WASHINGTON -- It has taken more than 10 years of annual lobbying trips, but it finally seems legislators and administration officials have learned the meaning of one of Silicon Valley's most important "s" words: semiconductors.
But after 60 meetings with government people during a visit here recently, semiconductor industry executives were less certain that the government understood the importance of that other vital "s" word: sanctions.
Members of the Semiconductor Industry Association were in Washington to ask the Bush administration and Congress to enforce a troubled semiconductor trade agreement with Japan. The agreement calls for foreign semiconductor companies to reach a 20 percent share of the lucrative Japanese market by the end of this year, but that market share has been stalled at 14.3 percent for almost two years.
Worried the agreement will fizzle and that the Japanese may be illegally dumping chips in the United States, the San Jose, Calif.-based SIA's board of directors said publicly for the first time that they will ask the government for sanctions against Japan if the terms of the agreement aren't met. Two dozen chip company executives swarmed Capitol Hill wearing "20 percent" lapel buttons to carry the message that the agreement was failing and stronger measures should be considered.
Although industry executives characterized this as one of their most successful trips to Washington, the group didn't get vocal support for the idea of sanctions -- either from the Bush administration or their computer customers, who joined with them to ask for the agreement in the first place.
Instead, sources in the group and Congress said, the group was told it was too early to start even thinking about sanctions, because the agreement still has nine months to go. Also, Clayton Yeutter, President Bush's special counselor on domestic policy, said it might be hard to hold the Japanese to the market share part of the deal because Japan's economy is in a tough recession and the nation is trying to support its own industries.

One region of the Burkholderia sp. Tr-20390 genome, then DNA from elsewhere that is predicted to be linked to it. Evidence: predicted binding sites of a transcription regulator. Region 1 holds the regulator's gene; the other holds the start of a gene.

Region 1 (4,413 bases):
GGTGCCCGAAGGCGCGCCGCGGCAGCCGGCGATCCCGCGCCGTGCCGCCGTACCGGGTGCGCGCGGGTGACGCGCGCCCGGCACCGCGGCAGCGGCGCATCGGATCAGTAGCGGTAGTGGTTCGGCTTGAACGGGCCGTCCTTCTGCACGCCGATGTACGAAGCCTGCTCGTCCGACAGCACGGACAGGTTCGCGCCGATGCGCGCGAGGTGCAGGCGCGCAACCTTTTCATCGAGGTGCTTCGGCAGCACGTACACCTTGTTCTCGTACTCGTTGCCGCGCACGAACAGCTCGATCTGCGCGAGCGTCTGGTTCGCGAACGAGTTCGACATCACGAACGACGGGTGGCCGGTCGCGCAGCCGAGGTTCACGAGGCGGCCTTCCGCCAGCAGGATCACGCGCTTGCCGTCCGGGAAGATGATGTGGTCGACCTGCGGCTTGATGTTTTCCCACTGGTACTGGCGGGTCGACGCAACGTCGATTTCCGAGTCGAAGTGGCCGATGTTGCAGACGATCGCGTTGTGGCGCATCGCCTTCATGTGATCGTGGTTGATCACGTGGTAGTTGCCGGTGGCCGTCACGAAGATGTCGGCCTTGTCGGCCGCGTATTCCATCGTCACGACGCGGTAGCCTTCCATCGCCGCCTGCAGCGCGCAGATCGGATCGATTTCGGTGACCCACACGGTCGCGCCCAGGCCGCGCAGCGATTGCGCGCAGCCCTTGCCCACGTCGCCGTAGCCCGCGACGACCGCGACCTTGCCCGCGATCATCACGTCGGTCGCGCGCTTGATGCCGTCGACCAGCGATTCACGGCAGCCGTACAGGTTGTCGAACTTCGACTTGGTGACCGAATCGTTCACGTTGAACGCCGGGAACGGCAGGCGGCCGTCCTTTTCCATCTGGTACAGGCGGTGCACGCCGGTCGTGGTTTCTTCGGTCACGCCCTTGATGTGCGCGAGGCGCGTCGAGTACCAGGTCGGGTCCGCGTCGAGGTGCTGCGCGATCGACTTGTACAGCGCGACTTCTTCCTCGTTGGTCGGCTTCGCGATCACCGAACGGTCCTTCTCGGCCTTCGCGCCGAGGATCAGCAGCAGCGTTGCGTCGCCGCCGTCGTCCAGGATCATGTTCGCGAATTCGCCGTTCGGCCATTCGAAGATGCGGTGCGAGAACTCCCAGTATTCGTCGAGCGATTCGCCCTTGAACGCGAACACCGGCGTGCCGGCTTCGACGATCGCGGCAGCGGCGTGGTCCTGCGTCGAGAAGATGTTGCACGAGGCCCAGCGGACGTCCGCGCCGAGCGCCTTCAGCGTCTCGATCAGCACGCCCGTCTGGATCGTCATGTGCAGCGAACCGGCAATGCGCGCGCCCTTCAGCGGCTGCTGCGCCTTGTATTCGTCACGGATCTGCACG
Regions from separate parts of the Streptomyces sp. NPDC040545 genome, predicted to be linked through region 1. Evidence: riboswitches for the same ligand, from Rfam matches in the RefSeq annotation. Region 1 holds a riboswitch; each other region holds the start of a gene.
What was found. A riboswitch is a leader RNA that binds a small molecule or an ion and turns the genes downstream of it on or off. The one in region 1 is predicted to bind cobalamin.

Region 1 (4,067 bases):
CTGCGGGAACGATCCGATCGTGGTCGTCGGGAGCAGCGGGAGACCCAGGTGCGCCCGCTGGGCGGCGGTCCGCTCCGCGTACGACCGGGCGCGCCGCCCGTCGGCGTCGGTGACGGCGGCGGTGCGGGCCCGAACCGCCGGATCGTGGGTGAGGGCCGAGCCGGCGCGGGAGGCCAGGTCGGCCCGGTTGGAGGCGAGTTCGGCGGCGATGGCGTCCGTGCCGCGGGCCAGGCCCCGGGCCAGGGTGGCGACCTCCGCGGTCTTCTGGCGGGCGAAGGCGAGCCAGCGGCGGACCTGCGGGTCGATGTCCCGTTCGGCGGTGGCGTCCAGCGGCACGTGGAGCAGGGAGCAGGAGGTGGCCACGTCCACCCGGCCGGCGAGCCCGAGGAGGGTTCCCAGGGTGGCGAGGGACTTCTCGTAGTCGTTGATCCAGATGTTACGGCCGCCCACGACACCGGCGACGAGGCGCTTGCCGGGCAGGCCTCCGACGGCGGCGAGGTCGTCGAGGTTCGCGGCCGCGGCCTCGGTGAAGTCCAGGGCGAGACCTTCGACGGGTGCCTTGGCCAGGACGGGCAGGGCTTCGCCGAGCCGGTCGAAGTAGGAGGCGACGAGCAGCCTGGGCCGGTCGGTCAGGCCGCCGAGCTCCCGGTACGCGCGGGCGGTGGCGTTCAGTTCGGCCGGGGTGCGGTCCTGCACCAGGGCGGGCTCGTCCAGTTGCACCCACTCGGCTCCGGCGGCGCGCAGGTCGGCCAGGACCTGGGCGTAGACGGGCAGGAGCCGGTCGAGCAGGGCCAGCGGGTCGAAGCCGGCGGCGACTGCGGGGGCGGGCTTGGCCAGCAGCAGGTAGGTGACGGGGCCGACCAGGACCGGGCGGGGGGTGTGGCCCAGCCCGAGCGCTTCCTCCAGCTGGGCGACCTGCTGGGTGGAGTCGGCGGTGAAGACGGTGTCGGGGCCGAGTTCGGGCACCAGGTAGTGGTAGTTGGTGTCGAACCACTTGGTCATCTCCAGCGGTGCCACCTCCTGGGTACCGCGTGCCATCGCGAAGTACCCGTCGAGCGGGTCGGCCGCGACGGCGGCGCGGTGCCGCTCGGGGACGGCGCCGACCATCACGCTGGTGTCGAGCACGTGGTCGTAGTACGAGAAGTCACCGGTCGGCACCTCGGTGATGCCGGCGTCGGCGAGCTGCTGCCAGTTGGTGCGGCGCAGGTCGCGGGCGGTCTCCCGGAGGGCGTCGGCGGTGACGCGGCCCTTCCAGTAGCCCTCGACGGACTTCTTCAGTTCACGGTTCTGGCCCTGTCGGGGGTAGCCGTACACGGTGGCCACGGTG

Privately, semiconductor executives said they hoped their lobbying efforts will pay off in about a week when market share data for the fourth quarter of 1991 in Japan will be available.
Many believe the foreign market share may actually have declined.
A public statement of support from someone such as United States Trade Representative Carla A. Hills when the information is released would be crucial for the industry, observers said.
A meeting with Mrs. Hills, who has been openly critical of the agreement because she didn't think the market share goal was needed, went surprisingly well, industry executives said. And they stressed that Washington is finally hearing their message.
"We are very satisfied with her response on commitment to the agreement," said Gilbert Amelio, president of National Semiconductor Corp. in Santa Clara, Calif.
A spokesman for Mrs. Hills said the meeting went well but wouldn't comment on whether she will issue a new statement on the matter.
But Mr. Amelio said Mrs. Hills and others in government responded well. "We are really much better understood by the administration and by government officials.
"They have a much greater appreciation of the importance of microelectronics."
At one lobbying meeting where a reporter was present, it was clear much of the technology discussed was lost on legislative aides and busy legislators. But industry executives tried to get around that by sticking to some simple ideas, like the phrase "A deal is a deal," to describe the Trade Agreement Compliance Act the industry is pushing for.
The SIA also asked legislators to put pressure on Mrs. Hills to enforce the trade agreement; to increase to $100 million the funding for Sematech, the government-industry chip research consortium in Austin, Texas; and to consider changes in the tax law to help the industry remain competitive.